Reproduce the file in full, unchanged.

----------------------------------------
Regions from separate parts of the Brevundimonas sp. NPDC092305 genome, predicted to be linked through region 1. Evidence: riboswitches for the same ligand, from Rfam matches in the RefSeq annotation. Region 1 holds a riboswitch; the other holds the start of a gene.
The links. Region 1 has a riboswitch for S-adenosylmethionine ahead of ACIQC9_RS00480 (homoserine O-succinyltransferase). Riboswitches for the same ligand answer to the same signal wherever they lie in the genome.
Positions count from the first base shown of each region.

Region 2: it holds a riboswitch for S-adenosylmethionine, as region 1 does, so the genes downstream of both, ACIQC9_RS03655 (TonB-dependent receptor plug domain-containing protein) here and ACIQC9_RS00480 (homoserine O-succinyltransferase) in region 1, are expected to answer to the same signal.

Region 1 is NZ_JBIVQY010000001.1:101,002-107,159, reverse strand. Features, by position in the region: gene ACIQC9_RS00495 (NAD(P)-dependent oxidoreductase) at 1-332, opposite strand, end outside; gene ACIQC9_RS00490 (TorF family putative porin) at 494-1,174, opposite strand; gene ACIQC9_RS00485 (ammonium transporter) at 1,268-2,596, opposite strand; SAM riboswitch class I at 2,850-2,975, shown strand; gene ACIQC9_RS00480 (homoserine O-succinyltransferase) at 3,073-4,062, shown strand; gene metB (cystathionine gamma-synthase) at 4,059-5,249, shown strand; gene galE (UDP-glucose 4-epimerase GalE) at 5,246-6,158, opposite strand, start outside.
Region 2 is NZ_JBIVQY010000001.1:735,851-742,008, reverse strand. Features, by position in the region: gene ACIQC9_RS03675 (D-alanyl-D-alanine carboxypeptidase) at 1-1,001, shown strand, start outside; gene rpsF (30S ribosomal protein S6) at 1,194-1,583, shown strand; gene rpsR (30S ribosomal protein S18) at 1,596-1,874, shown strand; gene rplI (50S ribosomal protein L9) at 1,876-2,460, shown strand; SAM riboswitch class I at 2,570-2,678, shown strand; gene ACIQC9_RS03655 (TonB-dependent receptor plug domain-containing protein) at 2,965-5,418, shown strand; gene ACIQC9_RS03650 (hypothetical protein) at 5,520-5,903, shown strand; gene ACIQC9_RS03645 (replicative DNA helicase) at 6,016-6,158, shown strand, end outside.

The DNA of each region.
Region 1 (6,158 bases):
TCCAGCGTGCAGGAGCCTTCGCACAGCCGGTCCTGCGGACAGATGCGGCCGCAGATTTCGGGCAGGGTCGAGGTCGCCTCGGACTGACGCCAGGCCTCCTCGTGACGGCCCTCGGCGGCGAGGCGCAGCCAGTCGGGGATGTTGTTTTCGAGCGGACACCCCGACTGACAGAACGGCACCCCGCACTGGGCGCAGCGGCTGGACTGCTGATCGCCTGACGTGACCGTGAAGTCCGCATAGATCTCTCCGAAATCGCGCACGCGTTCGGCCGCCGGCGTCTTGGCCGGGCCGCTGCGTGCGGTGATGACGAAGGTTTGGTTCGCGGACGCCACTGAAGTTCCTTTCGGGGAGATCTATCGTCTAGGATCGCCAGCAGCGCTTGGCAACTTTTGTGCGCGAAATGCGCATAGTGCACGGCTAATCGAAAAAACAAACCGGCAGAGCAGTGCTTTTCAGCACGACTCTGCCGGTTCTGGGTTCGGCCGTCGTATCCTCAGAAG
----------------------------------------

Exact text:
Regions from separate parts of the Brevundimonas sp. NPDC092305 genome, predicted to be linked through region 1. Evidence: riboswitches for the same ligand, from Rfam matches in the RefSeq annotation. Region 1 holds a riboswitch; the other holds the start of a gene.
The links. Region 1 has a riboswitch for S-adenosylmethionine ahead of ACIQC9_RS00480 (homoserine O-succinyltransferase). Riboswitches for the same ligand answer to the same signal wherever they lie in the genome.
Positions count from the first base shown of each region.

Region 2: it holds a riboswitch for S-adenosylmethionine, as region 1 does, so the genes downstream of both, ACIQC9_RS03655 (TonB-dependent receptor plug domain-containing protein) here and ACIQC9_RS00480 (homoserine O-succinyltransferase) in region 1, are expected to answer to the same signal.

Region 1 is NZ_JBIVQY010000001.1:101,002-107,159, reverse strand. Features, by position in the region: gene ACIQC9_RS00495 (NAD(P)-dependent oxidoreductase) at 1-332, opposite strand, end outside; gene ACIQC9_RS00490 (TorF family putative porin) at 494-1,174, opposite strand; gene ACIQC9_RS00485 (ammonium transporter) at 1,268-2,596, opposite strand; SAM riboswitch class I at 2,850-2,975, shown strand; gene ACIQC9_RS00480 (homoserine O-succinyltransferase) at 3,073-4,062, shown strand; gene metB (cystathionine gamma-synthase) at 4,059-5,249, shown strand; gene galE (UDP-glucose 4-epimerase GalE) at 5,246-6,158, opposite strand, start outside.
Region 2 is NZ_JBIVQY010000001.1:735,851-742,008, reverse strand. Features, by position in the region: gene ACIQC9_RS03675 (D-alanyl-D-alanine carboxypeptidase) at 1-1,001, shown strand, start outside; gene rpsF (30S ribosomal protein S6) at 1,194-1,583, shown strand; gene rpsR (30S ribosomal protein S18) at 1,596-1,874, shown strand; gene rplI (50S ribosomal protein L9) at 1,876-2,460, shown strand; SAM riboswitch class I at 2,570-2,678, shown strand; gene ACIQC9_RS03655 (TonB-dependent receptor plug domain-containing protein) at 2,965-5,418, shown strand; gene ACIQC9_RS03650 (hypothetical protein) at 5,520-5,903, shown strand; gene ACIQC9_RS03645 (replicative DNA helicase) at 6,016-6,158, shown strand, end outside.

The DNA of each region.
Region 1 (6,158 bases):
TCCAGCGTGCAGGAGCCTTCGCACAGCCGGTCCTGCGGACAGATGCGGCCGCAGATTTCGGGCAGGGTCGAGGTCGCCTCGGACTGACGCCAGGCCTCCTCGTGACGGCCCTCGGCGGCGAGGCGCAGCCAGTCGGGGATGTTGTTTTCGAGCGGACACCCCGACTGACAGAACGGCACCCCGCACTGGGCGCAGCGGCTGGACTGCTGATCGCCTGACGTGACCGTGAAGTCCGCATAGATCTCTCCGAAATCGCGCACGCGTTCGGCCGCCGGCGTCTTGGCCGGGCCGCTGCGTGCGGTGATGACGAAGGTTTGGTTCGCGGACGCCACTGAAGTTCCTTTCGGGGAGATCTATCGTCTAGGATCGCCAGCAGCGCTTGGCAACTTTTGTGCGCGAAATGCGCATAGTGCACGGCTAATCGAAAAAACAAACCGGCAGAGCAGTGCTTTTCAGCACGACTCTGCCGGTTCTGGGTTCGGCCGTCGTATCCTCAGAAG